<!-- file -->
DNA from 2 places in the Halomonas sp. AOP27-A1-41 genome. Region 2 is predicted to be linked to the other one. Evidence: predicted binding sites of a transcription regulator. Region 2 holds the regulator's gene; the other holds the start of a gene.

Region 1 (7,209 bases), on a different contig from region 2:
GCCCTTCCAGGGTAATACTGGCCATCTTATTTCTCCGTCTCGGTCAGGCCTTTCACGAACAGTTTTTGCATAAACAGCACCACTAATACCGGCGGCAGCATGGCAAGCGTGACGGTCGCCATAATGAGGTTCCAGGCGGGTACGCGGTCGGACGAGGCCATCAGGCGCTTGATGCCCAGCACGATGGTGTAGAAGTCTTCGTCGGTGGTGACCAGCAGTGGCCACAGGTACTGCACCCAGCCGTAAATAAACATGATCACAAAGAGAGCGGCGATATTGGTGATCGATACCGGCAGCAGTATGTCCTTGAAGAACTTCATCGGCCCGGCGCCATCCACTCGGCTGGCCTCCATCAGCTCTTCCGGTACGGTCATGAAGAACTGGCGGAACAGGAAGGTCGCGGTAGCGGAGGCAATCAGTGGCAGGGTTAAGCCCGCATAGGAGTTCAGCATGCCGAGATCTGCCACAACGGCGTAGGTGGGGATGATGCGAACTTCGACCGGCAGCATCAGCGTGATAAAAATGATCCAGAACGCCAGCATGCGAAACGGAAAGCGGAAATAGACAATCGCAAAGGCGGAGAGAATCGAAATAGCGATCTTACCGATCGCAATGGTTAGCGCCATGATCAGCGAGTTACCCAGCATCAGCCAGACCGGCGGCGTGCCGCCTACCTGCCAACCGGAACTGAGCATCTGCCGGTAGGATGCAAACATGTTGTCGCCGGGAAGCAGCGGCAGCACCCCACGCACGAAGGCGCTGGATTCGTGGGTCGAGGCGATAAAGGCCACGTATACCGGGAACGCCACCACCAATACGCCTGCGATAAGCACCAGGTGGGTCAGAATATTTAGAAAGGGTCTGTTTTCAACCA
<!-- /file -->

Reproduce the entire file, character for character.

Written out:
DNA from 2 places in the Halomonas sp. AOP27-A1-41 genome. Region 2 is predicted to be linked to the other one. Evidence: predicted binding sites of a transcription regulator. Region 2 holds the regulator's gene; the other holds the start of a gene.

Region 1 (7,209 bases), on a different contig from region 2:
GCCCTTCCAGGGTAATACTGGCCATCTTATTTCTCCGTCTCGGTCAGGCCTTTCACGAACAGTTTTTGCATAAACAGCACCACTAATACCGGCGGCAGCATGGCAAGCGTGACGGTCGCCATAATGAGGTTCCAGGCGGGTACGCGGTCGGACGAGGCCATCAGGCGCTTGATGCCCAGCACGATGGTGTAGAAGTCTTCGTCGGTGGTGACCAGCAGTGGCCACAGGTACTGCACCCAGCCGTAAATAAACATGATCACAAAGAGAGCGGCGATATTGGTGATCGATACCGGCAGCAGTATGTCCTTGAAGAACTTCATCGGCCCGGCGCCATCCACTCGGCTGGCCTCCATCAGCTCTTCCGGTACGGTCATGAAGAACTGGCGGAACAGGAAGGTCGCGGTAGCGGAGGCAATCAGTGGCAGGGTTAAGCCCGCATAGGAGTTCAGCATGCCGAGATCTGCCACAACGGCGTAGGTGGGGATGATGCGAACTTCGACCGGCAGCATCAGCGTGATAAAAATGATCCAGAACGCCAGCATGCGAAACGGAAAGCGGAAATAGACAATCGCAAAGGCGGAGAGAATCGAAATAGCGATCTTACCGATCGCAATGGTTAGCGCCATGATCAGCGAGTTACCCAGCATCAGCCAGACCGGCGGCGTGCCGCCTACCTGCCAACCGGAACTGAGCATCTGCCGGTAGGATGCAAACATGTTGTCGCCGGGAAGCAGCGGCAGCACCCCACGCACGAAGGCGCTGGATTCGTGGGTCGAGGCGATAAAGGCCACGTATACCGGGAACGCCACCACCAATACGCCTGCGATAAGCACCAGGTGGGTCAGAATATTTAGAAAGGGTCTGTTTTCAACCA